Trent Dilfer Admits To Not Speaking Out Against Child Slavery Because He Didn’t Want To Distract His Team

By 09.14.16

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On ESPN’s Sunday NFL Countdown, former NFL QB Trent Dilfer provided us with his hot take on San Francisco 49ers QB Colin Kaepernick’s protests during the national anthem.

In the segment, Dilfer was adamant that as a backup quarterback Kaepernick should not speak out on social issues because it was his job to “be quiet and sit back in the shadows.”

“No matter how passionate you are, no matter how much of a burden you have for social issues, you don’t let it get in the way of the team. This is a backup quarterback whose job is to be quiet and sit in the shadows and get the starter ready to play in Week 1. Yet he chose a time where all of a sudden, he became the center of attention.”

The following day, Kaepernick fired back at Dilfer with a fairly thoughtful response

[Saying] ‘You’re a backup quarterback, stay in your place,’ that’s an issue. To me, you’re telling me that my position as a backup quarterback and being quiet is more important than people’s lives. I would ask him to really have a conversation with the families of people that have been murdered and see if he still feels that way, because I bet you he doesn’t. Just ‘cause he hasn’t experienced that type of oppression.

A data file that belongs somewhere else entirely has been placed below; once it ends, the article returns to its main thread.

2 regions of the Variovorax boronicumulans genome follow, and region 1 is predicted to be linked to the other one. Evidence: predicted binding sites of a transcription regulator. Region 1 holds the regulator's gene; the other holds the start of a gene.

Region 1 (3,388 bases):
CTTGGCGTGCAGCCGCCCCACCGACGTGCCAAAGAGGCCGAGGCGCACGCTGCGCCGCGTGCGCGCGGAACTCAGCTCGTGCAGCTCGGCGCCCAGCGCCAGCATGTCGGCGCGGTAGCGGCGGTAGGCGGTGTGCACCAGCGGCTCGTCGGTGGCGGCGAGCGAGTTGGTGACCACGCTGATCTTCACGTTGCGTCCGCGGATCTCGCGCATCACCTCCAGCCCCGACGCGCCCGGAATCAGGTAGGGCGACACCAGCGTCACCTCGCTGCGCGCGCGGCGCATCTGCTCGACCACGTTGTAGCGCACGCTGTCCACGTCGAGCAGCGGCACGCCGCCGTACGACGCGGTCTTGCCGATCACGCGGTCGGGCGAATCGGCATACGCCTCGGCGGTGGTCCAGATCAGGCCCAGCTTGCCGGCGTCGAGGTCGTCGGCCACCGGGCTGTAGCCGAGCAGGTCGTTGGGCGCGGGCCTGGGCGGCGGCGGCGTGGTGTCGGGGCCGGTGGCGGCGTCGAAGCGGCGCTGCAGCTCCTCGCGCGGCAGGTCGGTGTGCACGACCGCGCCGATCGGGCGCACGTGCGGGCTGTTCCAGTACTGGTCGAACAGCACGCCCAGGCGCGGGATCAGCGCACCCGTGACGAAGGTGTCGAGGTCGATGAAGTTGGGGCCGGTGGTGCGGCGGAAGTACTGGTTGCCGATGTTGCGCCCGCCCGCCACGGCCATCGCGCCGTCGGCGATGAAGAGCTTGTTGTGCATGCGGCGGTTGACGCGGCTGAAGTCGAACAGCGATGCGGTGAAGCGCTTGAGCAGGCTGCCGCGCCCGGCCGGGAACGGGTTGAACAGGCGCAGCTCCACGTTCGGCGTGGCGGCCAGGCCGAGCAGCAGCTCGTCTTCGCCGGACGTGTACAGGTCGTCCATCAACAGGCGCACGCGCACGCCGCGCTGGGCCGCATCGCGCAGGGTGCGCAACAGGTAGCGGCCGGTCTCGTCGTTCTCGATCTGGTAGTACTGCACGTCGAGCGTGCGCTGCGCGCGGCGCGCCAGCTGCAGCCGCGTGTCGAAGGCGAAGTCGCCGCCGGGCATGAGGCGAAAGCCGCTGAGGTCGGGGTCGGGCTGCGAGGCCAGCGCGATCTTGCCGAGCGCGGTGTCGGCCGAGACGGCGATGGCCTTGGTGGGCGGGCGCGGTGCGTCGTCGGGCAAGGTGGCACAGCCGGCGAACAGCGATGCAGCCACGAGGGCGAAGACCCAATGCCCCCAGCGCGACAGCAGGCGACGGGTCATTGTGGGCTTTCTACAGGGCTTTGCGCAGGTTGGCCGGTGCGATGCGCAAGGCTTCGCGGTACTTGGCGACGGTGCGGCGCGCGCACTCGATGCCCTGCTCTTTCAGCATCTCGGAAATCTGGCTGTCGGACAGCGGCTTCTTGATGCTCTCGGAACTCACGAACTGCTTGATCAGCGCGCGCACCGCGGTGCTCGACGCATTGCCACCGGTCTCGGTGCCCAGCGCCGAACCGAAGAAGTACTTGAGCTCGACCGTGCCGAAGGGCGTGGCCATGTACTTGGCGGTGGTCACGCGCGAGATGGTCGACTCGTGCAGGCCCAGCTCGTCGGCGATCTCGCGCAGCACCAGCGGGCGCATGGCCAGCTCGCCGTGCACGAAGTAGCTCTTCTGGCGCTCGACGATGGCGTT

“I hope he goes home and really thinks about what he said, and how it impacts not just me, but how it impacts people whose lives are affected by these issues on a daily basis.”

Yesterday, Dilfer went on KNBR radio station to clarify his comments only to make himself look more foolish in the process.

My wife and I had been introduced to some really disturbing stuff and other social injustices: Childhood slavery in our country. And I’d gone to a couple seminars and presentations where we got really deep in the weeds about this issue. It became a passion of ours to help fight this battle of childhood slavery around the country and I had a very big platform in Seattle and I could have leveraged being a Seattle Seahawk, being an NFL quarterback, done a lot to get that message out there, but I chose not to at the sake of not wanting to disrupt the team and I never want to draw attention to myself, and take it away from Matt, the rest of our team and our preparation to win.”

So Dilfer decided that football was more important than child slavery? Really?

h/t Deadspin

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